Tatemae, the idea that an unruffled surface takes precedence over stating the facts, is an old bit of Wakon, of Japanese spirit, and, like the Wakon of «total control,» it runs into trouble when it does not adapt to modern systems. Tatemae is a charming attitude when it means that everyone should look the other way at a guest's faux pas in the tearoom; it has dangerous and unpredictable results when applied to corporate balance sheets, drug testing, and nuclear-power safety reports.
Tatemae requires an element of reserve, for it presumes that not everything need be spelled out. It relies on communication through nonverbal means, and in interpersonal relations there is much to be said for tatemae, for from it springs the flower of harmony.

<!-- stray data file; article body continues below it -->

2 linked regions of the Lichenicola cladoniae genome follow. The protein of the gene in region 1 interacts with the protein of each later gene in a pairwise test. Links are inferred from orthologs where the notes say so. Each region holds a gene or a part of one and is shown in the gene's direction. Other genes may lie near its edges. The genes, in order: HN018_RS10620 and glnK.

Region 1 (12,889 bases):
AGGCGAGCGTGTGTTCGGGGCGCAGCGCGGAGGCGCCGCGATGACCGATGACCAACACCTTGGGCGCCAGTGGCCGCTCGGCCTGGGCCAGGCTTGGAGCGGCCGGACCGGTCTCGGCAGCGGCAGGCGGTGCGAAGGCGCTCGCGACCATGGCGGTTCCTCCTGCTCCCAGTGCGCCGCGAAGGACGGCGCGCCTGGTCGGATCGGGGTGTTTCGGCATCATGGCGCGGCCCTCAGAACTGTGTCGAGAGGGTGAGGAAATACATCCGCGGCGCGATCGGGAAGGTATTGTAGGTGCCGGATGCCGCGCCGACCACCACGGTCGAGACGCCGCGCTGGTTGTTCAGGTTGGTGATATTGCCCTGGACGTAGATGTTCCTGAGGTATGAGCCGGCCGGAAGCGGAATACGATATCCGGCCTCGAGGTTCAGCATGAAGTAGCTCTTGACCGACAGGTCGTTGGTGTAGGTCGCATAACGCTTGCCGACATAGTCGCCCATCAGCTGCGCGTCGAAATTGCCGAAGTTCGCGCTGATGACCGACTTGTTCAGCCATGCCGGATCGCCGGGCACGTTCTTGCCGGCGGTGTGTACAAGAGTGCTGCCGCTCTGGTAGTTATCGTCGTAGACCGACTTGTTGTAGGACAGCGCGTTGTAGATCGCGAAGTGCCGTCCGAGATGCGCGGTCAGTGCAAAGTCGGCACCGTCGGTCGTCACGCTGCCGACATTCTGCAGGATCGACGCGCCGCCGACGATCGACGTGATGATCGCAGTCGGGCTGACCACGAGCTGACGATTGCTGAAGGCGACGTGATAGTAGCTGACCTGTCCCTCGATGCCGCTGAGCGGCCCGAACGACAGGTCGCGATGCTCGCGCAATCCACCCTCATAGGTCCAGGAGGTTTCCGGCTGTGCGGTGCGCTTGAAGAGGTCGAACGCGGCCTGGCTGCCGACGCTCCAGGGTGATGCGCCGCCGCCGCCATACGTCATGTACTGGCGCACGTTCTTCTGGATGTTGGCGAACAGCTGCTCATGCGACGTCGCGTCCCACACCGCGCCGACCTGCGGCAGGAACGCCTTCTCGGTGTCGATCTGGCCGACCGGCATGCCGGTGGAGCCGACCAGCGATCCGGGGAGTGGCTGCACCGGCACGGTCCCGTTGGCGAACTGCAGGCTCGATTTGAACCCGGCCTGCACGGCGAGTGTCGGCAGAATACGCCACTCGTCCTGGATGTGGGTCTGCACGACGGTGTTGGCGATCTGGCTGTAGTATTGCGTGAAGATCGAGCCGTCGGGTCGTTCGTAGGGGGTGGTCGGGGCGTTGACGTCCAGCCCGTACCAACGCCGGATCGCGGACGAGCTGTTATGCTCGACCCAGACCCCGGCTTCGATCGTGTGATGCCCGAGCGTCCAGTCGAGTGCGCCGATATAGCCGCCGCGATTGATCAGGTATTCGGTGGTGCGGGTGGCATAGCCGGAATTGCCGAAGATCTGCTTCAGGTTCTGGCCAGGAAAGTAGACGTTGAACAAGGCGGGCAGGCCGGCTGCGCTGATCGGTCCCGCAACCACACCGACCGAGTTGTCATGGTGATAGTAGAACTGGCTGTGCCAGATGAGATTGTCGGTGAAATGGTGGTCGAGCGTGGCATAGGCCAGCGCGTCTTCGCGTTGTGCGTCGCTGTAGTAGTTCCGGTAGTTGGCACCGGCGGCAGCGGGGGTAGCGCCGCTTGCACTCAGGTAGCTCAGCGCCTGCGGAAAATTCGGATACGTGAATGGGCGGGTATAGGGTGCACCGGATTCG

Japan's ministries have at their disposal a further «management of information» technique, perhaps the strongest: denial. Shiranu, zonsenu, means «I don't know, I have no knowledge,» and it is the standard response to most inquiries. We saw an example of this when Asahi TV questioned a section chief at the Ministry of Health and Welfare about dioxin pollution, and he responded, «I don't know, I have no idea.» A similar process was at work in the same ministry when for seven years its officials denied that they had any records of AIDS-contaminated blood products which had infected more than 1,400 people with HIV in the 1980s. In March 1996, however, when Health Minister Kan Naoto demanded that the «lost» records be found, they turned up within three days.